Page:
Jakarta’s business bungles

The uproar over the sale of PT Indosat to Singapore Technologies Telemedia and the arrest of Polaris executives shake foreign investor confidence in Indonesia.

Foreign investors are driven by two key factors before they venture into any country: fundamentals and sentiment.

For Indonesia, both appear to be conspicuously veering towards the negative – especially sentiment – in the face of some bizarre incidents here over the last month.

The most glaring of the lot must be the attempt by a few Indonesian politicians, hiding behind a nationalist veil, to derail the sale of a major stake in the country’s second-biggest phone operator, PT Indosat, to Singapore Technologies Telemedia (STT).

Another saw two Indian business executives of Polaris Software Lab in jail, albeit briefly, for failing to resolve a dispute with local partner Bank Artha Graha over a US$1.2 million (S$2.1 million) software deal.

The two cases do little to soothe already frail investor confidence in Indonesia.

They reveal a shoddy judiciary that is predisposed to double standards and the inherent weakness of a political system lacking in leadership, where the vested interests of some have superseded national interests.

It is very clear that the STT deal was done in a transparent fashion.

It could inject much-needed funds for an Indonesian economy recovering in fits and starts.

Indeed, this was the raison d’etre for legislators to approve plans to privatise state-owned enterprises weeks before STT clinched the deal. Why all the fuss, then?

The reason is simple.

Legislators, especially from the Reform Faction (PAN), stood to lose a lot in terms of commissions if their choice of Malaysia Telekom didn’t win the bid.

That money could have been channeled to the party coffers and used in the presidential fight in 2004.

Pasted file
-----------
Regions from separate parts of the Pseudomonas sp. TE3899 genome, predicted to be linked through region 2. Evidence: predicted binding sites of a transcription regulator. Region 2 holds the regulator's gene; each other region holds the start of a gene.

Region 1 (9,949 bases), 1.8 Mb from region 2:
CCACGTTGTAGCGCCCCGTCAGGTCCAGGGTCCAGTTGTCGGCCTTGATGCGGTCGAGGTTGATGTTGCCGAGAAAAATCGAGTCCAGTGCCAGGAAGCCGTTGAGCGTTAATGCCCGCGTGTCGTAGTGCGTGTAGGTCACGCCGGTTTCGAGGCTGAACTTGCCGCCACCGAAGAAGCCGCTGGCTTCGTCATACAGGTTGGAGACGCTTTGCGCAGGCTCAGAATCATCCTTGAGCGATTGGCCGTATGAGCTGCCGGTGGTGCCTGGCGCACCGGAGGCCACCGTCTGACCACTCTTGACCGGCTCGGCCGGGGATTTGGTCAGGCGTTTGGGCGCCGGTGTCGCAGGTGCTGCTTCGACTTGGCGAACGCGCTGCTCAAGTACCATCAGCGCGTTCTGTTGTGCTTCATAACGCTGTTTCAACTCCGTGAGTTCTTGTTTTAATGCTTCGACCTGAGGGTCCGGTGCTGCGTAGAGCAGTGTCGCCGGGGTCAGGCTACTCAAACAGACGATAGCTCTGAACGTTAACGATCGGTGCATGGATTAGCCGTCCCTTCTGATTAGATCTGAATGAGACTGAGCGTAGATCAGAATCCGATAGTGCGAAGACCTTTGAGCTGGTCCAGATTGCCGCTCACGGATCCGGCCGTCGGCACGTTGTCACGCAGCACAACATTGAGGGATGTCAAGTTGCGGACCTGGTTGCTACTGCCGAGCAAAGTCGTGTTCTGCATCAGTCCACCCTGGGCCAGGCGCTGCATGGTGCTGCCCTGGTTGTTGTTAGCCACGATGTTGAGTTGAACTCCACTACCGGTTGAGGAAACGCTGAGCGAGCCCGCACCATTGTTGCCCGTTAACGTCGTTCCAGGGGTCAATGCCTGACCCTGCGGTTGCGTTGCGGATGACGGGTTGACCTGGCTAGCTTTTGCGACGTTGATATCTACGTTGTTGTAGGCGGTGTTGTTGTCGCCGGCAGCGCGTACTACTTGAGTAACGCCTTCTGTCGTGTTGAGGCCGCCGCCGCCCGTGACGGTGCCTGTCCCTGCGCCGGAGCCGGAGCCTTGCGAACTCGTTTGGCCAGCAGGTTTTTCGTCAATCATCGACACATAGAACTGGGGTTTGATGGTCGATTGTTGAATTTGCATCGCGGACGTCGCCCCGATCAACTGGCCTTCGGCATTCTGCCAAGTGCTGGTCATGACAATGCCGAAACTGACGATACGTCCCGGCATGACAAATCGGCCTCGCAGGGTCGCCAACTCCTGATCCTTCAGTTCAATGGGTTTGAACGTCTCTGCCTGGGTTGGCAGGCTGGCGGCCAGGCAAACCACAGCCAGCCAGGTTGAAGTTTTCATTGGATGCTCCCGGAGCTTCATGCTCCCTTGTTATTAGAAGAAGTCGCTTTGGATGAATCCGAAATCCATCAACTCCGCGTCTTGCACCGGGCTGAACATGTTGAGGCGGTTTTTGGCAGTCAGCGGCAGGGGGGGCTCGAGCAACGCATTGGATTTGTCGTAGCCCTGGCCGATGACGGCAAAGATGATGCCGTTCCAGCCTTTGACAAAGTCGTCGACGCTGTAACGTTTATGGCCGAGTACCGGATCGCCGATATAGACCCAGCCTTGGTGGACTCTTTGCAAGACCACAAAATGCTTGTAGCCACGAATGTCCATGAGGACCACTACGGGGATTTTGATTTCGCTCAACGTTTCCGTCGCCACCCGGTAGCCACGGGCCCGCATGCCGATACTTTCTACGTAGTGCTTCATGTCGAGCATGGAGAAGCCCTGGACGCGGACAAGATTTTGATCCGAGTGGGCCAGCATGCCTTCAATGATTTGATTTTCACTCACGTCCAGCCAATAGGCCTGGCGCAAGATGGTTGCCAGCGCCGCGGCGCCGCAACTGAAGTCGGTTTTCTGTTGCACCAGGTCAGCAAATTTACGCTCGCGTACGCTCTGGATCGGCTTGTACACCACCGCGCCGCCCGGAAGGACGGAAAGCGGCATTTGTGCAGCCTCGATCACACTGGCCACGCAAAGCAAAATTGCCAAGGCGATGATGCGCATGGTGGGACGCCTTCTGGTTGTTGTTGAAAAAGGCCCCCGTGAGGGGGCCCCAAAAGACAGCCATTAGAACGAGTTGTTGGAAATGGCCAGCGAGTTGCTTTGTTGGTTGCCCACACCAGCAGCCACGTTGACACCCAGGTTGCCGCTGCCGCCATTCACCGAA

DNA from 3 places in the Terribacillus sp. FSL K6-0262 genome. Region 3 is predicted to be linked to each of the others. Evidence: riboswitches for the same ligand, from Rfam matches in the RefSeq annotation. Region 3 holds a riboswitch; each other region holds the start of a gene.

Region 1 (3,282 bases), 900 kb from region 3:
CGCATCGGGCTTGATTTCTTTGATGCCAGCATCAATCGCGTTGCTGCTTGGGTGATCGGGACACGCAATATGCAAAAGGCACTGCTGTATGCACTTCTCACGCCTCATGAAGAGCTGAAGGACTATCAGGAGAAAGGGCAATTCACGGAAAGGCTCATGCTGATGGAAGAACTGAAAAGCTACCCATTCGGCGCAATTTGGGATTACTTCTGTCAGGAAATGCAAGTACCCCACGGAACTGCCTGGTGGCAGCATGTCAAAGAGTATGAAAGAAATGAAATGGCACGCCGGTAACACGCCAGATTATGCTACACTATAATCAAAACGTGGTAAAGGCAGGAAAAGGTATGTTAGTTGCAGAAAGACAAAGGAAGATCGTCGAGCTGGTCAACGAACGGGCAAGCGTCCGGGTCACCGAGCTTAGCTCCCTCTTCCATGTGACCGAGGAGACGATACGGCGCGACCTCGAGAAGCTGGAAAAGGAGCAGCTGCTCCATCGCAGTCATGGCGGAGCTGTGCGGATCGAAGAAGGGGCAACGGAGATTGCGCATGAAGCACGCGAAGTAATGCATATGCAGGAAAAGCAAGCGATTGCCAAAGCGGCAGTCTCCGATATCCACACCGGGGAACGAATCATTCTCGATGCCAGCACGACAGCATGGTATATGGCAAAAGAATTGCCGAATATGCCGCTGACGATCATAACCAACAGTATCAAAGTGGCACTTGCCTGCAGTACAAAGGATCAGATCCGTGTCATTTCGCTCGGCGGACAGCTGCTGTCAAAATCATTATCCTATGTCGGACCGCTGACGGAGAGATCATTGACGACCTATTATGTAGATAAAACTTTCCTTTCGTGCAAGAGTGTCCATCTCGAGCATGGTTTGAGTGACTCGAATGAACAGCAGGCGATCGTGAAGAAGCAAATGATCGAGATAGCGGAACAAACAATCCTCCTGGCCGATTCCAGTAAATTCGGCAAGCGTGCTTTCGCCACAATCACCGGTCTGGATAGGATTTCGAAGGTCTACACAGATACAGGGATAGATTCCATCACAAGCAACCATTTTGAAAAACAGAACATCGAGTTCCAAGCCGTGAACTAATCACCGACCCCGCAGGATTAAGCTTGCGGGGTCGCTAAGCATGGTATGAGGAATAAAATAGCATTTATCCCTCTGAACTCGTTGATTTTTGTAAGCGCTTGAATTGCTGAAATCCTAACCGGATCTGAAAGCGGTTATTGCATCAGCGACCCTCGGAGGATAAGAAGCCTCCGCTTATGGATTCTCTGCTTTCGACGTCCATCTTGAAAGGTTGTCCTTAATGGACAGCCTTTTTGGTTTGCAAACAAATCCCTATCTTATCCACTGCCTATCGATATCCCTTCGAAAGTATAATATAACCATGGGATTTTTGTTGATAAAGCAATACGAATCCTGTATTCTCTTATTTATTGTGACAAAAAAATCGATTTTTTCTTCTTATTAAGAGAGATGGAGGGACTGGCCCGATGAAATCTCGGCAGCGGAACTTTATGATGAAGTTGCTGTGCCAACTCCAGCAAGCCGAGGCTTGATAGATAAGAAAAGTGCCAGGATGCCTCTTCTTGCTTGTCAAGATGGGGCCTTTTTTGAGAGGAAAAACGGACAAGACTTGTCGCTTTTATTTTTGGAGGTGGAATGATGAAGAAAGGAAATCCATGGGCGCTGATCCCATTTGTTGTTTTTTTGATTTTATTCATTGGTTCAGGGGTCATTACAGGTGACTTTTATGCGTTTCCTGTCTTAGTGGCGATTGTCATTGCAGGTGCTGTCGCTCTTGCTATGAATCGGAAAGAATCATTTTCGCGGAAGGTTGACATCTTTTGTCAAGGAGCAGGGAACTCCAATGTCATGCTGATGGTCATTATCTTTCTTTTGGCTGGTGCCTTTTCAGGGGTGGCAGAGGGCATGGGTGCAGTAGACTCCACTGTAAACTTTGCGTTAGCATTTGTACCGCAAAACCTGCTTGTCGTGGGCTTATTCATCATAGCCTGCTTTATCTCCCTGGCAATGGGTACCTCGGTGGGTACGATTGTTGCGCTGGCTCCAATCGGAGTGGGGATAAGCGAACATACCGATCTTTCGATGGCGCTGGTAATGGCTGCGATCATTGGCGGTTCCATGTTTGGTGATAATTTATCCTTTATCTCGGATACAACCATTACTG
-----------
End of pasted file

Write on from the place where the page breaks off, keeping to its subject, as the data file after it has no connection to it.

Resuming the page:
Having lost out in the tender, national assembly chairman and PAN leader Amien Rais was presented with the golden opportunity to question President Megawati Sukarnoputri’s nationalist credentials and pave the way for a series of other salvos fired against her administration.

This included supporting plans by students, labour unions and activists to carry out mass protests against the Megawati administration’s price hike policy.

It must leave any potential investor wondering why he should pump money into Indonesia only to be held hostage by chronic infighting among the political elite.

Likewise, why should any foreign businessmen spend time in jail for a seemingly innocuous deal when those who have committed crimes against the state walk free?

While the two Indian executives of Polaris were detained at police headquarters, the government freed four former bank owners after they agreed to return millions of dollars owed to the state coffers.

Are double standards being applied at the whim and fancy of the courts – one for foreign investors and the other for powerful Indonesians?

The Polaris case points to a concern by foreign businessmen that they do not have legal protection in Indonesia, especially in the event of a fallout with local partners.

When a multinational company’s CEO is locked up, as Mr Arun Jain was, it shows just how easy it is for the Indonesian party to initiate criminal procedings against the foreign partner, with the help of police officials who appear prepared to act independently of the government and courts.

In most cases, these incidents get resolved quietly.

But there have been glaring exceptions.

In 2000, for example, several executives of Manulife, at the time the fourth largest life insurer in the country, were accused of embezzlement and thrown into jail.

The statistics are already grim. Foreign investments plunged by 35 per cent to US$9.7 billion last year from US$15.06 billion in 2001.

If a traffic light analogy were to be used to describe investor confidence in Indonesia, it is in grave danger of switching from amber to red.

President Megawati has gone some way to repair a few potholes and won the support of the International Monetary Fund and the Paris Club.

But as the latest incidents show, sentiment appears to be souring against a backdrop of unhealthy nationalist mistrust of selling out to foreign interests.

Economic recovery in Indonesia will remain an illusion unless there is a mindset change in dealing with foreign investors.

Or, as famous economist John Maynard Keynes put it: In the long run, we’re all dead.

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